According to Bloomberg, nearly 2,600 estates paid $18.4 billion in estate taxes in 2021, nearly double the amount paid to the IRS in 2020. Fortunately, periods of market volatility and uncertainty present estate planning opportunities. The gift tax, estate tax and generation-skipping transfer tax are all imposed on the fair market value of assets at the time of transfer. In a bear market, lower valuations allow you to leverage your exclusions and exemptions, freeze the current lower prices of assets and pass on any future appreciation to the next generation. How can you take advantage?

  • The gift tax annual exclusion allows you to give $16,000 ($32,000 for married donors) to as many individuals as you choose. In 2023, the annual exclusion is inflation-adjusted to $17,000/$34,000. It is better to make your gifts early in the year, to move more appreciation and income to your beneficiaries and to ensure the gifts are made during your life.
  • The federal gift and estate tax lifetime exemption is $12.06 million for 2022 and $12.92 million for 2023. Double it for married couples. However, these historically high exemptions are scheduled to sunset by 50% in 2026, so act soon.
  • If a married couple is concerned that substantial gifts would reduce their cash flow, consider a Spousal Lifetime Access Trust (SLAT) where one spouse uses his or her gift tax exemption to create a trust for the other spouse. The SLAT will not be subject to estate tax when the beneficiary spouse dies. Do it now to avoid the sunset of the exemption mentioned above.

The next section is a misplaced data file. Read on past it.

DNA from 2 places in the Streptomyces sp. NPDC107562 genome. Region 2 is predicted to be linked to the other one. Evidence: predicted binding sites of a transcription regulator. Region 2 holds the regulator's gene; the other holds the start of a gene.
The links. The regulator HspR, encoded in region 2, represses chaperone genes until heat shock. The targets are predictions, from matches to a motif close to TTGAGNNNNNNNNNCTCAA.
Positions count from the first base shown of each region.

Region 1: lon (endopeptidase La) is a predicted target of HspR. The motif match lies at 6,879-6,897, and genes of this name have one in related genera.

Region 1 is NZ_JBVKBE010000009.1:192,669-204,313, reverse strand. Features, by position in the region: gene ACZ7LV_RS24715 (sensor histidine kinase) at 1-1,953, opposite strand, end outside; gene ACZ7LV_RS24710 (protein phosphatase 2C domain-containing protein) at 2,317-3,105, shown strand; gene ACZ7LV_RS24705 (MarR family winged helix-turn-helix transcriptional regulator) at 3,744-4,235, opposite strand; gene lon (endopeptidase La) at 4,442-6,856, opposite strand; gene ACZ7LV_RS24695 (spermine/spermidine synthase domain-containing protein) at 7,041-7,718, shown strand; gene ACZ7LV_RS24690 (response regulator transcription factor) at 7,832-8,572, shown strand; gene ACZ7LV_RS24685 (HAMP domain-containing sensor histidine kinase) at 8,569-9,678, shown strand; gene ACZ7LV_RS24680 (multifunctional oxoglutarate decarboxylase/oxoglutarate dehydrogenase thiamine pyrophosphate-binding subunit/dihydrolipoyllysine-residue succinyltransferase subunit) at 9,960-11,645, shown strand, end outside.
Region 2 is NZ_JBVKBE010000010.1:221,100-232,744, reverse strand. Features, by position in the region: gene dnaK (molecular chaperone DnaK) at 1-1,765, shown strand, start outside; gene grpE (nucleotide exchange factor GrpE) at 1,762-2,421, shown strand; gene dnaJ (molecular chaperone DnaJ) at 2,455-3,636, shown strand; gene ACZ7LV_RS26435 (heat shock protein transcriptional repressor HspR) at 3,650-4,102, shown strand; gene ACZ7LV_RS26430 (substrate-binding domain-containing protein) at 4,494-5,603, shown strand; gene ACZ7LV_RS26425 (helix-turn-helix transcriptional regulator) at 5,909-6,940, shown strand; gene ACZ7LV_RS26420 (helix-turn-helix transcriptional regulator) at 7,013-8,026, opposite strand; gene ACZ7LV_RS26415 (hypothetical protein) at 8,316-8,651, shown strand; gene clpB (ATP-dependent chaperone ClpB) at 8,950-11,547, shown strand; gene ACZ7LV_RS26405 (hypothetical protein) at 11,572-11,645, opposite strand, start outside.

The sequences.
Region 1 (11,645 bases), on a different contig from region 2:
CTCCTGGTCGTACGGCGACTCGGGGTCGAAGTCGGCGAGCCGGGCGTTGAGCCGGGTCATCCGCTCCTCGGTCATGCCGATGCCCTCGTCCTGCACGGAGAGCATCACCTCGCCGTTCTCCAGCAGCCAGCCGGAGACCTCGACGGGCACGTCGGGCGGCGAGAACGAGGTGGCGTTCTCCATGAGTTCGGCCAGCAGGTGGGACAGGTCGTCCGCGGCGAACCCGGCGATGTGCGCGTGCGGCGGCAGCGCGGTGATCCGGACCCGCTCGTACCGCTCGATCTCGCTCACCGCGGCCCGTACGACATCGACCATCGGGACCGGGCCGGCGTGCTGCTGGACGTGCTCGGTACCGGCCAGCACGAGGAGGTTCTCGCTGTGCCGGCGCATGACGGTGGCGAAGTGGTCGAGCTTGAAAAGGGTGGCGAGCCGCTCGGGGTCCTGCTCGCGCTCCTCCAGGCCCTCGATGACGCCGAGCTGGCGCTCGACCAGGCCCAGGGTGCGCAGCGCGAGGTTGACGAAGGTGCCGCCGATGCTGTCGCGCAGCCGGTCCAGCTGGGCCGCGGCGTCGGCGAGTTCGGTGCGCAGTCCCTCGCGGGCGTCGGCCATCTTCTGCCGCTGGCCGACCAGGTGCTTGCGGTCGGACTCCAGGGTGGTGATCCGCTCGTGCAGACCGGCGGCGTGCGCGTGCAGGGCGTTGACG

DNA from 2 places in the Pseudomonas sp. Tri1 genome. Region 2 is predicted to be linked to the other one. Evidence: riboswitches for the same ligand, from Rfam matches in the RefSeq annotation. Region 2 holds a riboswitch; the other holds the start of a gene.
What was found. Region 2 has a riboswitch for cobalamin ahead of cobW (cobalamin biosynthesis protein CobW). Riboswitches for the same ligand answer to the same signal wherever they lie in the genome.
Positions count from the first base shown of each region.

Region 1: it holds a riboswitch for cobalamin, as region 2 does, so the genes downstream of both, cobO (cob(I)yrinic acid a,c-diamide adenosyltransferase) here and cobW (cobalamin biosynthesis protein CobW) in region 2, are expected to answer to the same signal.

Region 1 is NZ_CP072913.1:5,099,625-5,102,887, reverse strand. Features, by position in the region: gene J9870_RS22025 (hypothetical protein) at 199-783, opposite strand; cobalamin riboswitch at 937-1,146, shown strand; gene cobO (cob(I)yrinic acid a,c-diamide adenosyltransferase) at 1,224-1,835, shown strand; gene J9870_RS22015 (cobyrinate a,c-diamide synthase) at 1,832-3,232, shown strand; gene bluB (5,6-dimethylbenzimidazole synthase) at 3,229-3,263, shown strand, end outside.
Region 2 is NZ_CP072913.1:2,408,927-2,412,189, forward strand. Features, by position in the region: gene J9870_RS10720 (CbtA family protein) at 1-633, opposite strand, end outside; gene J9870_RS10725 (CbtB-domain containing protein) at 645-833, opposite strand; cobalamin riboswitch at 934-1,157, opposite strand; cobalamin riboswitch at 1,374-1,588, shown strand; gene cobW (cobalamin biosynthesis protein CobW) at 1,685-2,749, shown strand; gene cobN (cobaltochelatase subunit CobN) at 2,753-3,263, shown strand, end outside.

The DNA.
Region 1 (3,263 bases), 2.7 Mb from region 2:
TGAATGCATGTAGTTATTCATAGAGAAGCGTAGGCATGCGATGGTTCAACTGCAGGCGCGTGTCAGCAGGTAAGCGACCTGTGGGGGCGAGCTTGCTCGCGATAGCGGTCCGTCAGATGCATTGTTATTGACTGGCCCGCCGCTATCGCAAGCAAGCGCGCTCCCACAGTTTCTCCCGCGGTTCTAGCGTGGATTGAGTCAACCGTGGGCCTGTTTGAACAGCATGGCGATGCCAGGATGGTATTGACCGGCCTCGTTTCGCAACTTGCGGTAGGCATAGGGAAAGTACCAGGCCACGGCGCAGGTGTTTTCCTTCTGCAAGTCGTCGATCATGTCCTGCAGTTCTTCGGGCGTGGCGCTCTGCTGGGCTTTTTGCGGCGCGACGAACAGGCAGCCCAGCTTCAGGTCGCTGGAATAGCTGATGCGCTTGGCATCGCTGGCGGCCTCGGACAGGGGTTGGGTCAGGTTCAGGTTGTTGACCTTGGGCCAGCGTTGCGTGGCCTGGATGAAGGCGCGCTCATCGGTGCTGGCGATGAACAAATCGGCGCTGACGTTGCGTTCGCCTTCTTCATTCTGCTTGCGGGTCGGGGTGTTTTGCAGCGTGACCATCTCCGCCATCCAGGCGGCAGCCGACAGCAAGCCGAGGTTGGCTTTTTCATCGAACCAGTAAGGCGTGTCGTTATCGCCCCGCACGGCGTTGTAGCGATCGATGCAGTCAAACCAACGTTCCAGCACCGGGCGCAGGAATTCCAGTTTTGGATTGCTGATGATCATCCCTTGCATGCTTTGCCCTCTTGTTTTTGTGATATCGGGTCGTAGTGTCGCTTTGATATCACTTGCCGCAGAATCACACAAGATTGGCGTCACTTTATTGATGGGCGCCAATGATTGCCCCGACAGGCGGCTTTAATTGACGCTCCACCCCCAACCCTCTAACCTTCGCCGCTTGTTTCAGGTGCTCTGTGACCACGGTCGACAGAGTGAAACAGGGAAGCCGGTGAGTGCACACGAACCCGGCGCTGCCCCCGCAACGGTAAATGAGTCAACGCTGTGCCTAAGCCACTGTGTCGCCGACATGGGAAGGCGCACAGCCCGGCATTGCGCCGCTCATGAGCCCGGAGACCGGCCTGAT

• Consider creating a Grantor Retained Annuity Trust (GRAT). You place assets in a trust that pays you an annuity of 100% of the original principal value plus interest for a term of years. Any appreciation in excess of your retained annuity passes to your beneficiaries free of gift and estate tax at the end of the term. This is a gamble you cannot lose; if asset values do not rebound, you get everything back at no tax cost.
  • You can sell business or financial assets to an Intentionally Defective Grantor Trust (IDGT) for a promissory note with no gift or estate tax consequences, freezing their current value and moving all appreciation to your beneficiaries. There is no capital gains tax on the sale to the IDGT. The cash flow from the promissory note could replace the lost income from the assets sold to the IDGT.
  • Many states like NY and IL have a death tax but no gift tax. NY does not have a gift tax and lifetime gifts are not subject to NY estate tax unless made within three years of death. Why wait?
  • There is an income tax due when you convert a traditional IRA to a Roth IRA, so it is best to make the conversion when the market is down. With a Roth IRA, there is no Required Minimum Distribution (RMD) and no income tax on future distributions to you or your beneficiaries. For a traditional IRA, a Qualified Charitable Distribution (QCD) allows an individual who is 70½ years or older to donate up to $100,000 to charity. The QCD counts towards the individual's RMD and may be advantageous for income tax purposes.
  • Consider creating a revocable trust to hold all of your assets. The trust takes the place of a Will, is tax neutral and allows a successor trustee (whom you name) to step in and manage your assets if you become incapacitated. Equally important, a revocable trust saves time and expense at your death by avoiding probate and providing immediate access to your assets.

The content of this article is intended to provide a general guide to the subject matter. Specialist advice should be sought about your specific circumstances.